More winter veg successes

17

Tuesday 28 April, 2015 by Uncle Spike

A follow-on post about the winter veggies, and this time focussing on our ‘above soil’ varieties this time. A few times we’ve looked at the peas in the greenhouse, and I’ve remarked on how much better they have been this year – no red spider attack for starters!

Here are a few of the snap peas that we picked fresh this morning – less the few handfuls that I scoffed straight from the plant; well, why not, they are so sweet and crunchy 🙂

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Leeks were planted out in late September last year and the rain over winter has given us our best crop by far. A couple had started to prepare to seed off, so they’ll require some hard boiling to soften the central core, but other than that, well pleased for a change!

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The much later planting of the broad bean seeds does seem to have paid off; although whether or not that is more to do with the climatic differences we’ve seen or the planting change, who knows.

The crop seems much fuller, with most plants carrying 2-8 pods, and much lower down the stem too. Planting earlier, as we used to, gave taller plants, but much of them tended to be diseased and brown below the top 30cm

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We also use the new and tender young pods, cooked whole or in slices, served with fresh dil. Sure, once the beans fill out the pods, then we only use the beans – freezing bags and bags of them down, and compost the pods as waste, but these young pods are delicious when cooked fresh within the hour.

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Mint is a never ending story; as anyone who’s ever grown any will attest to. We run two patches, harvesting three or four times a year for drying – we use it big time in Turkish cookery! Below was this weekend’s haul from one patch.

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However, mint needs some attention too. It’s a ferocious grower and spreader, and after a while, it produces little as all the energy is used under the soil. And so, every two years I pickaxe down 20cm (8″) and remove every last root. In the next two pictures you can see how much was dug up! By the way, the roots are burned or left to dry out, never composted for obvious reasons.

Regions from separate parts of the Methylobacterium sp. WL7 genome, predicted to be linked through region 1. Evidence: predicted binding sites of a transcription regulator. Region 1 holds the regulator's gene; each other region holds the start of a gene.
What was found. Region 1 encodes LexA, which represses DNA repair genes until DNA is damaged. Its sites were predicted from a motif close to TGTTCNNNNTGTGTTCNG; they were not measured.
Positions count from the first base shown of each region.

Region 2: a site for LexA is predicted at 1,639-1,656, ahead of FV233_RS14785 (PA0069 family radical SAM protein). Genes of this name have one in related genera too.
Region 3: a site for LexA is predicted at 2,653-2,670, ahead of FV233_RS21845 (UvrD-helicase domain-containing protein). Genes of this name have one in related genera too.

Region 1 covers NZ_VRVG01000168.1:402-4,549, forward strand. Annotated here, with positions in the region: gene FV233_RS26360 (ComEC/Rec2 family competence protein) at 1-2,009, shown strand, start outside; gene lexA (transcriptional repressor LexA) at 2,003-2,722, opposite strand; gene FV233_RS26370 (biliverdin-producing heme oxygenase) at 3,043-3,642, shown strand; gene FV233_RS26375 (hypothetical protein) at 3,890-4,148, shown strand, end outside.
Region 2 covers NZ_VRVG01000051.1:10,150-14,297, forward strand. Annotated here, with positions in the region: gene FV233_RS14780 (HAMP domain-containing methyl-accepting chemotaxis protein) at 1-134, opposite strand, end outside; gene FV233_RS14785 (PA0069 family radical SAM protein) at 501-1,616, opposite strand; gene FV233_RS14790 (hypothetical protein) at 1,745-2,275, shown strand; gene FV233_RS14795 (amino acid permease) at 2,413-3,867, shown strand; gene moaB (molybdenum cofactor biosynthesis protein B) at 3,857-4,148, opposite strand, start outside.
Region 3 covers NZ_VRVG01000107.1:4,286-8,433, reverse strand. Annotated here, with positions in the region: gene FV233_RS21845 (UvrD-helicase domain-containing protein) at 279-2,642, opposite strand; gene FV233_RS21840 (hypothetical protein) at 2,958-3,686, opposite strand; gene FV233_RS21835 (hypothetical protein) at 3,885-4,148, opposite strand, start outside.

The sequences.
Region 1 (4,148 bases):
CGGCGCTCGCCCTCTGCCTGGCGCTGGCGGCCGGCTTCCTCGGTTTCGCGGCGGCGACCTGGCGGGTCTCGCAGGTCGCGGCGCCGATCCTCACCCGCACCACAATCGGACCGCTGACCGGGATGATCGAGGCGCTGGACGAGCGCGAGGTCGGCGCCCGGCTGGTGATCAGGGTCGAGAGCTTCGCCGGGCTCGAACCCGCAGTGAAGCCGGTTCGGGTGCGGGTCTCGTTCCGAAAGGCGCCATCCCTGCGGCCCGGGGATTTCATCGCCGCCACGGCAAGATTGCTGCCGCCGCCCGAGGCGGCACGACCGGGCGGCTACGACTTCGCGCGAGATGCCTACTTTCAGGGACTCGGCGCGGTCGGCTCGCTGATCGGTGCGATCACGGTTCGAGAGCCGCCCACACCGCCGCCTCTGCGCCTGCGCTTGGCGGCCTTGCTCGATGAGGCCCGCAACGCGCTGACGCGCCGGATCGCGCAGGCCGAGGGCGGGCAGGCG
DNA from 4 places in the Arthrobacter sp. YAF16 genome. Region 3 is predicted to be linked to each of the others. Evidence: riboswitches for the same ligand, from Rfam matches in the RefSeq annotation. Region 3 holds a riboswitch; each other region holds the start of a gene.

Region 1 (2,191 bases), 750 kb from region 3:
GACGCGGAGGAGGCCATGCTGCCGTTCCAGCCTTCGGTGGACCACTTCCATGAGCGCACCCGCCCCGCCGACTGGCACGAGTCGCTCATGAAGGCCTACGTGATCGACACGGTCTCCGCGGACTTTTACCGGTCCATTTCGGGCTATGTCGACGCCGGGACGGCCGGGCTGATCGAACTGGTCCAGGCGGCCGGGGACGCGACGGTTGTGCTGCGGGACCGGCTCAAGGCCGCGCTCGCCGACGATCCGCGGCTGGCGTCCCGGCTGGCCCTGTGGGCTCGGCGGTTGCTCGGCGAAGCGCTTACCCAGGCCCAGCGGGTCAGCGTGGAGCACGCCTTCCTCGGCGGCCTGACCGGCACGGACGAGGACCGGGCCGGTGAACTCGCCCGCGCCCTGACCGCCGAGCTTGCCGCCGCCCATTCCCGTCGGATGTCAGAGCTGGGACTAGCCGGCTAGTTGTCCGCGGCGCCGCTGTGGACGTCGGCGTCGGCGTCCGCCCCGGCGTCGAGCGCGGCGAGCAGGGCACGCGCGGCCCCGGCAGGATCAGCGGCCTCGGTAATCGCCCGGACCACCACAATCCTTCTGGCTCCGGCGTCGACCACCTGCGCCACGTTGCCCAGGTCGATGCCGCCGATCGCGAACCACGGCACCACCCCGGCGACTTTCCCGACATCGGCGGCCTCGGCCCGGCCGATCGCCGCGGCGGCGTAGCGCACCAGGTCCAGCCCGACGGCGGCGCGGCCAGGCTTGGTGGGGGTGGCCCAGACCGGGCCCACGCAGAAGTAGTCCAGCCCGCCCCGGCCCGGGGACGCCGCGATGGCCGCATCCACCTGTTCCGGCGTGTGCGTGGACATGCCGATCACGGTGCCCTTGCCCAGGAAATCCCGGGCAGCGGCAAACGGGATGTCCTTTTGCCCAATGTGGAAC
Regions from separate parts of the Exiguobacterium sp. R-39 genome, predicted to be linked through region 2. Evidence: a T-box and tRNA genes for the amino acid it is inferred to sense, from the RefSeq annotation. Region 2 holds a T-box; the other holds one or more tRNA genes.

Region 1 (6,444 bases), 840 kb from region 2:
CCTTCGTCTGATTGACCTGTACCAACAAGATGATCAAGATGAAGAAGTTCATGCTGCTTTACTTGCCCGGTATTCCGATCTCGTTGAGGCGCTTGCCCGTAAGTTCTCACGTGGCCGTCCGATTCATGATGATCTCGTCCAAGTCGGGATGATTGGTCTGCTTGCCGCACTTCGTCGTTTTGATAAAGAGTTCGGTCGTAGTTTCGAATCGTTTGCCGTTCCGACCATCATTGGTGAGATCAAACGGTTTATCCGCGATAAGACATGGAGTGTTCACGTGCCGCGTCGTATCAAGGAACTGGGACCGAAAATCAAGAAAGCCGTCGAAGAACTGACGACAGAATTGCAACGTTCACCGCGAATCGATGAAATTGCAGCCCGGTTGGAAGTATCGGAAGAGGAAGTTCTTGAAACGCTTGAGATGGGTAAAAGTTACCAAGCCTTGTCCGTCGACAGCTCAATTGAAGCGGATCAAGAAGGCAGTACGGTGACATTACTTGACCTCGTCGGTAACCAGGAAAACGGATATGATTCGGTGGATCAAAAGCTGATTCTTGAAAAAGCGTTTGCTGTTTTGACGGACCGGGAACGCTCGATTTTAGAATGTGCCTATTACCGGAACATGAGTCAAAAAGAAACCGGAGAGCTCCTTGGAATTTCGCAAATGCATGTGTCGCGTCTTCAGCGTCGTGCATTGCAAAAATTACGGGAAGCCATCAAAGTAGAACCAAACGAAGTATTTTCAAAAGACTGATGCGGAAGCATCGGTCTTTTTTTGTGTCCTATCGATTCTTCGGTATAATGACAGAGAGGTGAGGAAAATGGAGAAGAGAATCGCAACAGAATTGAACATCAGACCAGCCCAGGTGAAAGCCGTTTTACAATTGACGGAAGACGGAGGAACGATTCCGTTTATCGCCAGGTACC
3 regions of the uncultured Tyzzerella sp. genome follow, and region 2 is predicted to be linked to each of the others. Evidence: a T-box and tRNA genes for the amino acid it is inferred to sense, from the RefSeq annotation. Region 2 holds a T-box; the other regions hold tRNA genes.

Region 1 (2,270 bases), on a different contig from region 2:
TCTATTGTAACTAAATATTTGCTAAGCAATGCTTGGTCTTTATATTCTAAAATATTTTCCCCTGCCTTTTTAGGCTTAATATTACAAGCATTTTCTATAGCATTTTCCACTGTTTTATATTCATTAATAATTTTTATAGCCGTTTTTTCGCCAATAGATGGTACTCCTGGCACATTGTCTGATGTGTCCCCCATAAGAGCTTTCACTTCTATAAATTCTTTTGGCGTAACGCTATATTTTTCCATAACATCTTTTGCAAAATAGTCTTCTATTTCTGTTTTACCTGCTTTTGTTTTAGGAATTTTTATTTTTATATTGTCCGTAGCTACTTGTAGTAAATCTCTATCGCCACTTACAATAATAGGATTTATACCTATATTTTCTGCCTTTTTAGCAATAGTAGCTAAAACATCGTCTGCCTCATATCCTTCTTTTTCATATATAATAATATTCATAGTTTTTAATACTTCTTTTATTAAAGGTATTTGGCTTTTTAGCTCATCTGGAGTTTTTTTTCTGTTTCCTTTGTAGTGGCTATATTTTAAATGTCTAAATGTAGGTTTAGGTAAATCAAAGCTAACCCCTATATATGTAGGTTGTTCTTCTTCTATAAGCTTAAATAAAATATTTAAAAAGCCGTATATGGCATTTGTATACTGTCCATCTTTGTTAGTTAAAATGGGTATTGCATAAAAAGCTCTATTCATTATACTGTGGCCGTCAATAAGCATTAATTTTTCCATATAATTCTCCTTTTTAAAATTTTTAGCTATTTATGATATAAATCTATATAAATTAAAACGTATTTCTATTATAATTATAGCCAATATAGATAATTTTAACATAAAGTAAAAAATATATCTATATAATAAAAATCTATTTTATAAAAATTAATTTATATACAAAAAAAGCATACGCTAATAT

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I then replant a few roots, ten seen below, and off we go again. They will very soon fill that patch once again, but with much healthier leaf producing cover. On the left, you can see what was removed!!

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17 thoughts on “More winter veg successes

  1. Living Love says:

    What an interesting post. Thanks for all the info! Love your little rock walls 🙂
    Thanks for stopping by PeaceCrafting and leaving your comment. 🙂

    Like

  2. Scrumptious! Thanks for the tips on mint management. I am in my second year now with our potted crop, and seeing a lot of underground growth. Will re-pot this winter.

    Like

  3. Wow, fantastic! Right, I’m going to show that pic to my peas for starters! As for your leeks – I have allium envy big time. Ditto with your broad beans Spike! Super idea with the mint – it does need TLC from time to time. I chopped my Vietnamese mint right back and you should see it now. Beautiful!

    Liked by 1 person

  4. Thank you for the mint info. I was wondering why mine was so thin and just around the edges of the pots. I shall get to work on it tomorrow! 🙂

    Liked by 1 person

  5. dayphoto says:

    You are in early summer (for us) veggies now. Your green thumb is amazing, really!

    Linda
    http://coloradofarmlife.wordpress.com

    Like

  6. Colin Huggins says:

    Mint growing! Well thank you for that information about it and the root system.
    I love mint sauce with roast lamb – doesn’t seem natural for I think all Aussies
    unless there is fresh mint sauce with it.

    Those beans and peas look so good. Nothing like that in a supermarket, eh?
    Cheers
    Colin

    Liked by 1 person

  7. Gill McGrath says:

    fresh just picked broad beans….. oooo!!!

    Liked by 1 person

  8. Patrecia (with an E) says:

    when we first cameto Bulgaria in 2007 we planted loads of veggies just like everyone does here , but I reckon the mole knew we were Brits and came and ate the lot….you have done well. I neve knew that about mint so I shall have to dig down….

    Like

    • Uncle Spike says:

      Never seen a mole here thinking about it…. Too many boulders above and beneath the earth perhaps! Yes, mint gets very clogged up with roots. Like pruning roses, you have to be ruthless to get anywhere 🙂

      Like

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